We all remember the story of the tortoise and hare. They both had the goal of crossing the finish line but the tortoise won because he simply kept moving while the hare stopped and goofed off, believing that he could make up for lost time later. Lately my own work has felt a lot like the story of the tortoise and the hare, except I’m playing both parts. There have been days during this whole COVID thing where my inner hare wins. On those days I find myself saying dumb things like “I’ll have more time tomorrow” or “I’ll wake up early and get this thing done.” Neither of which happen.
Then, there are the days where my far more sensible inner tortoise wins. I know what my goal is and that taking small consistent steps, no matter how broken up they are, will bring me closer to reaching that goal than not taking the steps at all. It’s these days that make all the difference in the long run.
Don’t get me wrong, I’ve had plenty of crazy inner hare days where I do end up in a dead sprint towards a goal I’ve procrastinated on. This type of rush feels icky and the work that comes out of it is less than great. At the end of a spring I am exhausted and often can’t bring myself to do any sort of work towards the goal for days, if not weeks, afterward.
Looking back, taking the tortoise approach makes much more sense. Maybe there is only fifteen minutes to spare in that space between lunch and a meeting. Maybe it’s a half hour before bed, or right as you wake up. Using these small chunks of time might not feel like much, but as the work they produce accumulates, these small efforts can really add up.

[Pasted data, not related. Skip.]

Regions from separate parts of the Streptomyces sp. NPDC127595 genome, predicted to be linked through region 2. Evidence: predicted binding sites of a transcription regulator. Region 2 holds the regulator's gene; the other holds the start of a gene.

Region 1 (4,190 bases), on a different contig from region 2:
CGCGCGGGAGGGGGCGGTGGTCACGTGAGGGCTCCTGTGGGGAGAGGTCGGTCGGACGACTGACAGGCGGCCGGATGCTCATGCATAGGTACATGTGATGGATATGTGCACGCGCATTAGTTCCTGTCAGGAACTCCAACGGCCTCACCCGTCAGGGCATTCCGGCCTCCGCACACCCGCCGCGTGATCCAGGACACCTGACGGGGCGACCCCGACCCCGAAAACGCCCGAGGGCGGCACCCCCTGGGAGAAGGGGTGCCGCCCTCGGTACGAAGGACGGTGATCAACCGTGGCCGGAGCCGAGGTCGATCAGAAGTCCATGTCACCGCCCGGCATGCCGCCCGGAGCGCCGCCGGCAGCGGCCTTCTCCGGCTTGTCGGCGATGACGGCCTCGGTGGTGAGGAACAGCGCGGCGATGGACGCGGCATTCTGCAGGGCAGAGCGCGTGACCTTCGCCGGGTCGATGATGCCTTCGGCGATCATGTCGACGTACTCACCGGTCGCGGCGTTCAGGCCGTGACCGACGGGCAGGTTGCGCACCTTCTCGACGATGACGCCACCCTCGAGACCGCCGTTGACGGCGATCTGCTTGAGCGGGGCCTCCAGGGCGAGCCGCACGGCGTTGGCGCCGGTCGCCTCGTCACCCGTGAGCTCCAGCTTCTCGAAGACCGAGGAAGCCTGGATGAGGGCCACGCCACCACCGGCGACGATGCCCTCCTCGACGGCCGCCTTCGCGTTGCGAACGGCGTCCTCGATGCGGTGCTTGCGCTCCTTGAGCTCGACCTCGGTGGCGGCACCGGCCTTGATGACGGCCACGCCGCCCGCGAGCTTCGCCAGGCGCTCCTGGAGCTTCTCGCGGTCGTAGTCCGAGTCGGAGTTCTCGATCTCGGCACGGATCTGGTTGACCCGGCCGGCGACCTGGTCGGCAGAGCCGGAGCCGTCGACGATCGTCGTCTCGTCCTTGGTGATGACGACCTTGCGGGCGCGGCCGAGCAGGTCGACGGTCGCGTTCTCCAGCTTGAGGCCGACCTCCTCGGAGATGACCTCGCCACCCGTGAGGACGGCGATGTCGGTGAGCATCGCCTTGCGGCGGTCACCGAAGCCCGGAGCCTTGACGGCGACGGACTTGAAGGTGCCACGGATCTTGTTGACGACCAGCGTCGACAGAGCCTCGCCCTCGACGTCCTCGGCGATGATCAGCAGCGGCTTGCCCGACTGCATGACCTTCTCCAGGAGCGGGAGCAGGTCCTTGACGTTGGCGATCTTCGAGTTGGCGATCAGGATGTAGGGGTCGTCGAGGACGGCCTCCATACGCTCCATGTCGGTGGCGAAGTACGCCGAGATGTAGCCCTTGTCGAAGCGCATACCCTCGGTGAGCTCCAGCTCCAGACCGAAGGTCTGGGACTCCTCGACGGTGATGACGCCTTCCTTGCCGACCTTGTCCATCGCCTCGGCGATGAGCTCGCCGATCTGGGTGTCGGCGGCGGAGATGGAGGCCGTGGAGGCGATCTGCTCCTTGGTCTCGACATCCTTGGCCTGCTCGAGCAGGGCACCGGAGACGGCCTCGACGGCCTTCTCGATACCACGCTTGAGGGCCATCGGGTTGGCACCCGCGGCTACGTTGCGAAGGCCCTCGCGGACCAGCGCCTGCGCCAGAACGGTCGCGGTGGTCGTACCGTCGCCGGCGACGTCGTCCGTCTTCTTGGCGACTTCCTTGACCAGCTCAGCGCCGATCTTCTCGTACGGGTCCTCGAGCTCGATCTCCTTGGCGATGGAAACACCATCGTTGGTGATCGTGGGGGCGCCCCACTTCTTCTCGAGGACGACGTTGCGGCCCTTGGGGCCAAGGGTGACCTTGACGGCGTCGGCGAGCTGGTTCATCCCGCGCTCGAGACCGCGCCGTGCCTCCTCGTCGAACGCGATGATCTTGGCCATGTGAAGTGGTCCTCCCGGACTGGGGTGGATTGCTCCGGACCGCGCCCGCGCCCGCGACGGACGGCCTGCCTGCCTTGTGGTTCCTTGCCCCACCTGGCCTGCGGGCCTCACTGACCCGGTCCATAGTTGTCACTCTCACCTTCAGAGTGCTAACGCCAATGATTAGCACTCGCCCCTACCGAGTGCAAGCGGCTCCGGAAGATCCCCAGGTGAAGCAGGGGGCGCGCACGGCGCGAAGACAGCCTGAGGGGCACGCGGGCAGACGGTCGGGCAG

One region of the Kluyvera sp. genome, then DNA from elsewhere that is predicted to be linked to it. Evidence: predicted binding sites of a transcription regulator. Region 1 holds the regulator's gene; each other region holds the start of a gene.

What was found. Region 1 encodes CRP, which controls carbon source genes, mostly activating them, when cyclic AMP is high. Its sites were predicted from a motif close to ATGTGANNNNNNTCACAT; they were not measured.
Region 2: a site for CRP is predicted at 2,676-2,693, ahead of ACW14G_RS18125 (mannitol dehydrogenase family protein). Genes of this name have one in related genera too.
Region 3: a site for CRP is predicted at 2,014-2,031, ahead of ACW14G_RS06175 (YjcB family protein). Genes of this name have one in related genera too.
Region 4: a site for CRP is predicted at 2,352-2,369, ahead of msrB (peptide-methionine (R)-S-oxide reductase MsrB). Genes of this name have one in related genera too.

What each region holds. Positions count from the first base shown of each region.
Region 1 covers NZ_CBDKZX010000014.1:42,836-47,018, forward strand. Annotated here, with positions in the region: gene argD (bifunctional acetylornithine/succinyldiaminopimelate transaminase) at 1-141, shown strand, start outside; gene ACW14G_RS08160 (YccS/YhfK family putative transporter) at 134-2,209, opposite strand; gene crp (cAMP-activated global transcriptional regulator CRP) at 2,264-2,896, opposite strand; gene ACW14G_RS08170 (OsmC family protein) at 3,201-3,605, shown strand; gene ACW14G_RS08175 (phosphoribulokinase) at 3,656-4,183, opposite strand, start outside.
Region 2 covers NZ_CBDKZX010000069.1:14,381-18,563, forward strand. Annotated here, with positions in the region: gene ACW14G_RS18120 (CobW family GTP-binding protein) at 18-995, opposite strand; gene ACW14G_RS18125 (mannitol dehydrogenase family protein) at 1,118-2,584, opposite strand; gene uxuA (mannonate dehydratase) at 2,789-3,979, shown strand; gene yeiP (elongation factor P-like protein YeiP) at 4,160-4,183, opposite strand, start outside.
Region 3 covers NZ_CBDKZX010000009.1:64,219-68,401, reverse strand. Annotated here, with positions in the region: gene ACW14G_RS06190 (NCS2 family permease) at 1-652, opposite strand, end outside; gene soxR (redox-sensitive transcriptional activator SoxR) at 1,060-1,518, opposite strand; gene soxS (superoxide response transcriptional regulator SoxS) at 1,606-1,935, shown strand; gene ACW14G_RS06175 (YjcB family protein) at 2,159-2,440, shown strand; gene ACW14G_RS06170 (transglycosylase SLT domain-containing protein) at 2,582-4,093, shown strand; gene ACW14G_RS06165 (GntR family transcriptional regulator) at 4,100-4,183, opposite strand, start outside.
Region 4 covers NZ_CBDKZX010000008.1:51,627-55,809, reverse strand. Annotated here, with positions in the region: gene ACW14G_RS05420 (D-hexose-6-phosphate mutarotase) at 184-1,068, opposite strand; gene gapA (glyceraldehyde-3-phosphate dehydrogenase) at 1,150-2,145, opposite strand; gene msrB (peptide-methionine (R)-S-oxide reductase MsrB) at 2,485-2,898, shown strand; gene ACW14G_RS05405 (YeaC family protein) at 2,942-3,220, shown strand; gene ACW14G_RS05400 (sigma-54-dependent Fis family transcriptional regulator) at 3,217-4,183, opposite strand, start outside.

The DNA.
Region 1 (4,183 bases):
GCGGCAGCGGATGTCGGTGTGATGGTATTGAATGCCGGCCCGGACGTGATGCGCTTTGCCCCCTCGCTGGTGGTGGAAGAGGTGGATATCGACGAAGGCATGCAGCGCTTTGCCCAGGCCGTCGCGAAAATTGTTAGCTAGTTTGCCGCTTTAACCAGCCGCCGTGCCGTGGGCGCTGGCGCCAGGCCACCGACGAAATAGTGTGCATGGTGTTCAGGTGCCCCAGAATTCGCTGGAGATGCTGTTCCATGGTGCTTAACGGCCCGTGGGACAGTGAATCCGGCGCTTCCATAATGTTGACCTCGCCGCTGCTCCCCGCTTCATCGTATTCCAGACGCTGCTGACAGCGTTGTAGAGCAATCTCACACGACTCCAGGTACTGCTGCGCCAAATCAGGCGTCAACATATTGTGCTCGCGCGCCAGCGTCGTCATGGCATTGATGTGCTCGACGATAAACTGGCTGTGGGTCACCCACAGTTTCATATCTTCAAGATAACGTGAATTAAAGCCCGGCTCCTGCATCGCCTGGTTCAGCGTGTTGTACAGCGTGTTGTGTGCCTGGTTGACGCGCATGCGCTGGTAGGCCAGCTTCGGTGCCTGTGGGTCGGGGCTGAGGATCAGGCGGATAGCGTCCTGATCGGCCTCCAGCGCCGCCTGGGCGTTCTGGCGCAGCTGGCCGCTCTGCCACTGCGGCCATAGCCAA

Another perk of having a tortoise mentality is that it helps you seek opportunities that you might not consider otherwise. If you are always waiting for that perfect evening, or that free weekend to work towards your goal, it might never happen. On the other hand, if you are content with the small pockets of time you can find, you stand a much better chance of getting things done.
Dean Wesley Smith has famously talked about the idea that you should always set optimistic goals with the drive to get as close as you can to reaching them. He talks about it at length in his article Failure Must Be An Option. He says the only way to move forward is to try, and fail, and try again, over and over. This forces us to lose the hesitation of trying something new, or doing something that frightens us. Growing requires trying lots of things and failing as many times as it takes before we learn. Failure is an option, quitting is not.
Often those of us who haven’t quite figured out how to reach our goal will look on those who do and how easy it looks. It’s like watching a professional ice skater, they make ice skating look so effortless and dreamlike that it seems as natural as breathing. What we don’t see is all the hundreds of times they’ve fallen and the thousands of hours it took to get to where they are.
One of the best quotes to come out of Indiana Jones is, “It’s not the years, honey. It’s the mileage”. It’s not time that grants us the experience we need to finish a big goal, it’s sitting down and doing the work and being willing to mess up and fail from time to time.
So, when the days feel like they are crawling by and you aren’t making much progress, remember the tortoise the hare. Lots of little efforts still add up and being willing to try matters.
You got this.
Book #2 in the Shadow Barrier Trilogy
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couldn’t agree more, great post!
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